I have not seen Capt. Thurley's picture "Pearls and Savages", but I greatly enjoyed his book, in fact probably much more than you would have enjoyed the film. I read a great many travel books and am now enjoying Svenhedin's story of his life as an explorer. I think you would enjoy that very much. Quite a considerable section of my library is devoted to such works, which I find infinitely more thrilling and entertaining than fiction, and much more instructive.

No, I do very little shooting. I do not even own a shot-gun, although I have a number of rifles and revolvers. When we lived on Tarzana we usually carried a small caliber revolver or a pistol of some sort when we rode mornings and often got a shot at cayotes. My older son, Hulbert, bagged several small animals and rattle snakes. I cannot derive any pleasure from the taking of a wild animal's life. I would rather shoot a man than a deer, and I used to spend a great deal of time during the deer season riding over my property trying to protect the deer from a lot of counter jumpers who would just as soon shoot a doe as a buck.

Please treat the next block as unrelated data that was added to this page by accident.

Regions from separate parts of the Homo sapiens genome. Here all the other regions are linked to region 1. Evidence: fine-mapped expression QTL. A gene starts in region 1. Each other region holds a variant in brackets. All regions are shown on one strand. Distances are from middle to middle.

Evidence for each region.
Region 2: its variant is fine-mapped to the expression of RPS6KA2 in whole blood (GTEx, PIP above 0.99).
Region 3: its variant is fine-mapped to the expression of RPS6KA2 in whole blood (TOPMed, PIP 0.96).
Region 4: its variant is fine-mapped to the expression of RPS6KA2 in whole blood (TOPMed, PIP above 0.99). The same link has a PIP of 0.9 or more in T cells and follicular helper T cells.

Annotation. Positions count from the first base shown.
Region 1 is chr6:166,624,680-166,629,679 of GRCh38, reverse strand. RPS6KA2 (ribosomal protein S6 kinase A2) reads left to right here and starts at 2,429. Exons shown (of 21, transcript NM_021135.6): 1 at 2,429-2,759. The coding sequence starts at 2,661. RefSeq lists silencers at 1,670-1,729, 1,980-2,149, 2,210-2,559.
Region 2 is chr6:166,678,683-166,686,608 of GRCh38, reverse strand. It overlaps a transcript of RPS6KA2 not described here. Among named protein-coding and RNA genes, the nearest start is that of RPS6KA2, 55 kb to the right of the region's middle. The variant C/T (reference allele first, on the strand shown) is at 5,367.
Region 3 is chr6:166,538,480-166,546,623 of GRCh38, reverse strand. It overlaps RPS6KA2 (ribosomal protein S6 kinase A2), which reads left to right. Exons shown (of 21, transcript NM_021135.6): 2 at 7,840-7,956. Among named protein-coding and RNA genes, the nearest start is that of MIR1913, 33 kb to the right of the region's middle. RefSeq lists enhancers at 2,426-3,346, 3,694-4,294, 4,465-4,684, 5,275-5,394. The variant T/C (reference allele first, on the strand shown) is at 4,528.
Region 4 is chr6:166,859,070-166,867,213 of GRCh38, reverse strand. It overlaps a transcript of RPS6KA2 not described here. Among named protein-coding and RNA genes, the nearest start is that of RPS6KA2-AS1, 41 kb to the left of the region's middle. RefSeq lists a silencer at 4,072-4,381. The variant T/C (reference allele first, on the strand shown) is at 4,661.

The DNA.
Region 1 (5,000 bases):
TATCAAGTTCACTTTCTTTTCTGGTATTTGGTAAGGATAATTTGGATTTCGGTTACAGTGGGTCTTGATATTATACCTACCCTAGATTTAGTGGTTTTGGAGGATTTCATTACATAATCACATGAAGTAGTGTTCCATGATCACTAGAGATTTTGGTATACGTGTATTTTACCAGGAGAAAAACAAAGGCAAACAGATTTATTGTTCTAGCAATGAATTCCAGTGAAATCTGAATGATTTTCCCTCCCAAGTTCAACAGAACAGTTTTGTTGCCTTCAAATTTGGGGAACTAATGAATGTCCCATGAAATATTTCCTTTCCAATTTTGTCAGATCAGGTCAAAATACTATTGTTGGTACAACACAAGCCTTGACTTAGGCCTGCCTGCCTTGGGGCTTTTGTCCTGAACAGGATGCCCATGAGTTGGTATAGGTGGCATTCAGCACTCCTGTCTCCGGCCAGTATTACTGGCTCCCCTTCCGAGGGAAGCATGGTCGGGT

I never had a great deal of admiration for any of the big game hunters, but to me the sporting thing is hunting savage animals with a camera and shooting only in self-defense or for food.

It does not seem possible that you will soon be 18; I always think of you as a very little girl, as you were when you first started to write to me. Joan is growing up too; she was 18 in January, and although she is very much of a live wire, she is still sweet and natural with none of the vices that the present day flapper is supposed to possess. As a matter of fact, I think that most of the decadence of the younger generation exists in the minds of the muck-rakers. I see a  great many of the girls and boys who are friends of my children and I think that they are the finest, cleanest lot of young people that I have ever met, much finer than my own generation at their age.